Clemson University IPM
Guidelines Help South Carolina Cotton Growers
South Carolina cotton growers, who have
adopted a moderate to high level of integrated
pest management (IPM) practices recommended
by Clemson University, reported higher yields
and $57 per acre higher net returns than
growers who did not follow the guidelines.
The higher returns, directly attributable
to grower adoption of Clemson IPM practices,
translated to an overall annual return of
$12.5 million to South Carolina cotton growers.
Those are some of the findings in a Clemson
University survey of 162 South Carolina cotton
growers to determine their adoption of IPM
practices. NIFA, through a Southern Region
IPM special projects grant, funded the survey.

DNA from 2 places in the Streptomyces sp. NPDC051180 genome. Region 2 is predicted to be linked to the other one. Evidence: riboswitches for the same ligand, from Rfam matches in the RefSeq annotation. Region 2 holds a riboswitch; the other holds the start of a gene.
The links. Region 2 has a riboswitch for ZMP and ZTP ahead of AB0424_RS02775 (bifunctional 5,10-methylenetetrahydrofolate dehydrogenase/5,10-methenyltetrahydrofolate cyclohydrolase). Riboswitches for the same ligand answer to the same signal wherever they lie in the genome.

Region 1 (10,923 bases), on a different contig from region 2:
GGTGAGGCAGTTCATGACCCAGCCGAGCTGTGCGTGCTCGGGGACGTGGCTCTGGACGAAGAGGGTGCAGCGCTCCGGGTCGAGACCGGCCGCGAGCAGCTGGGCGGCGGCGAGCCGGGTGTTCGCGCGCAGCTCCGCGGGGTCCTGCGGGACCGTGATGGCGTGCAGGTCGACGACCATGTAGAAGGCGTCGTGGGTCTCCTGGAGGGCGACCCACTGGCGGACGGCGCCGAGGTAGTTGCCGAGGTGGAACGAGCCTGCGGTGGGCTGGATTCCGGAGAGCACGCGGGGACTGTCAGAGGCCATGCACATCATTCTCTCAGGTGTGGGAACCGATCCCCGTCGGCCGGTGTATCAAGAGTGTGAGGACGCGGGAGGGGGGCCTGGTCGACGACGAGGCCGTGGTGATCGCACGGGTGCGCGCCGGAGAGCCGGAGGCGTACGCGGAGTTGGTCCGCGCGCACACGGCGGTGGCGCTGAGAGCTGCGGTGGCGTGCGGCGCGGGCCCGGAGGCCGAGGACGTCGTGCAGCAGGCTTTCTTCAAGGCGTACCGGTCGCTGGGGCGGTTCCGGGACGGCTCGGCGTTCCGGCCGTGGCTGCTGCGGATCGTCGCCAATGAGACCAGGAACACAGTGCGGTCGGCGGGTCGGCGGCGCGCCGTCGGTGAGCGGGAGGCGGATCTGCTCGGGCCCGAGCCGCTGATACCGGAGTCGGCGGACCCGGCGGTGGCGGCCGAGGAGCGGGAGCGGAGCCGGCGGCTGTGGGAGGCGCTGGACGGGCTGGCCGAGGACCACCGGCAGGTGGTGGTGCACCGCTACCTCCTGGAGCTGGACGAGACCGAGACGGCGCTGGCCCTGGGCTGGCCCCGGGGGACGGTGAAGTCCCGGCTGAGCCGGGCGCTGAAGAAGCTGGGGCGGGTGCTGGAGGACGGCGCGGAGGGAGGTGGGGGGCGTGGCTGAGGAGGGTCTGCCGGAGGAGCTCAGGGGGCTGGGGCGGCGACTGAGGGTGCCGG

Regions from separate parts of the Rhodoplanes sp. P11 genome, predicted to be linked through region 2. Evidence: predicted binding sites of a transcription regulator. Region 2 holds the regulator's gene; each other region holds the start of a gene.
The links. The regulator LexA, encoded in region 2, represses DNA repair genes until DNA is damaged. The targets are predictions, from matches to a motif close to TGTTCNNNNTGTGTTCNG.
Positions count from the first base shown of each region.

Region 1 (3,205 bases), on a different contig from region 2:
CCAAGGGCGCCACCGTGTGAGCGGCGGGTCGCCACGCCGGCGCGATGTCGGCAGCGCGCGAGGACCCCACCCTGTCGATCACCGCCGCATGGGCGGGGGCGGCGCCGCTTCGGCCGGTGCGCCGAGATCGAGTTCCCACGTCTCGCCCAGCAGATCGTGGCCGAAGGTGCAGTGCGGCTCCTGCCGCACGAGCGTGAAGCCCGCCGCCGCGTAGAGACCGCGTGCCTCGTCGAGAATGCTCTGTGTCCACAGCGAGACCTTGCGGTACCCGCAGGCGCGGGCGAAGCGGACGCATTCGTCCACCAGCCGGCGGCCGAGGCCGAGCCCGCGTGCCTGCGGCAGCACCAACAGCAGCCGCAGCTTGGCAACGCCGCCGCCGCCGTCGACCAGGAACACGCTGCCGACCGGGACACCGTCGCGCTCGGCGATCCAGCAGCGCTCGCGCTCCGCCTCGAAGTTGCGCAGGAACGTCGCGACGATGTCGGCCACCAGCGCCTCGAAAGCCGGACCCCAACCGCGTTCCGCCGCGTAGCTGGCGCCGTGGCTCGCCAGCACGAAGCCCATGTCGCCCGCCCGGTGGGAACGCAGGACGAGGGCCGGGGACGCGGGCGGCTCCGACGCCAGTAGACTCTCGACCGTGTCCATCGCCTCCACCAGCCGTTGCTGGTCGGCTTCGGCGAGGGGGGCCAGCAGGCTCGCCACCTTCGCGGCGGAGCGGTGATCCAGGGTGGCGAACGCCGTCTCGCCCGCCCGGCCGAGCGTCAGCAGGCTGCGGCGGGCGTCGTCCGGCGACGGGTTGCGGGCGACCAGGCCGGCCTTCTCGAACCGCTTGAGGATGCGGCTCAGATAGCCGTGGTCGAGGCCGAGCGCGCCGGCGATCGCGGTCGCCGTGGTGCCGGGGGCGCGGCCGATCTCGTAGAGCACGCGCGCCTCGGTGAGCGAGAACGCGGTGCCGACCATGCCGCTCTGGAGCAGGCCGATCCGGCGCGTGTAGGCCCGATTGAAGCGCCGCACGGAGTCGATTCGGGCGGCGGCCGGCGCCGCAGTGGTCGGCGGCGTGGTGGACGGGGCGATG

Overall survey results show that a high percentage of South Carolina cotton
growers have adopted a moderate to high level of recommended IPM practices.
Growers who indicated they “never or seldom” utilized Clemson IPM
guidelines ranked lower on the IPM adoption scale compared with growers who “usually
or always” followed the guidelines.
The survey was conducted at a time when state IPM coordinators and IPM program
evaluators are facing an increasing demand for hard data on the payoffs resulting
from public investment in IPM programs. Until recently, state IPM programs
were evaluated based on aggregate numbers of outreach activities. However,
with increasing competition for resources, research and extension programs
will be evaluated according to the same criteria as other agricultural inputs
(i.e., the value of the product must at least equal to the cost of the resources
expended). Thus, there is a critical need to quantify the economic returns
on dollars invested in IPM research and extension.
For more information about the Clemson University
study, contact Geoff
Zehnder. For more information about NIFA
IPM programs, contact Michael
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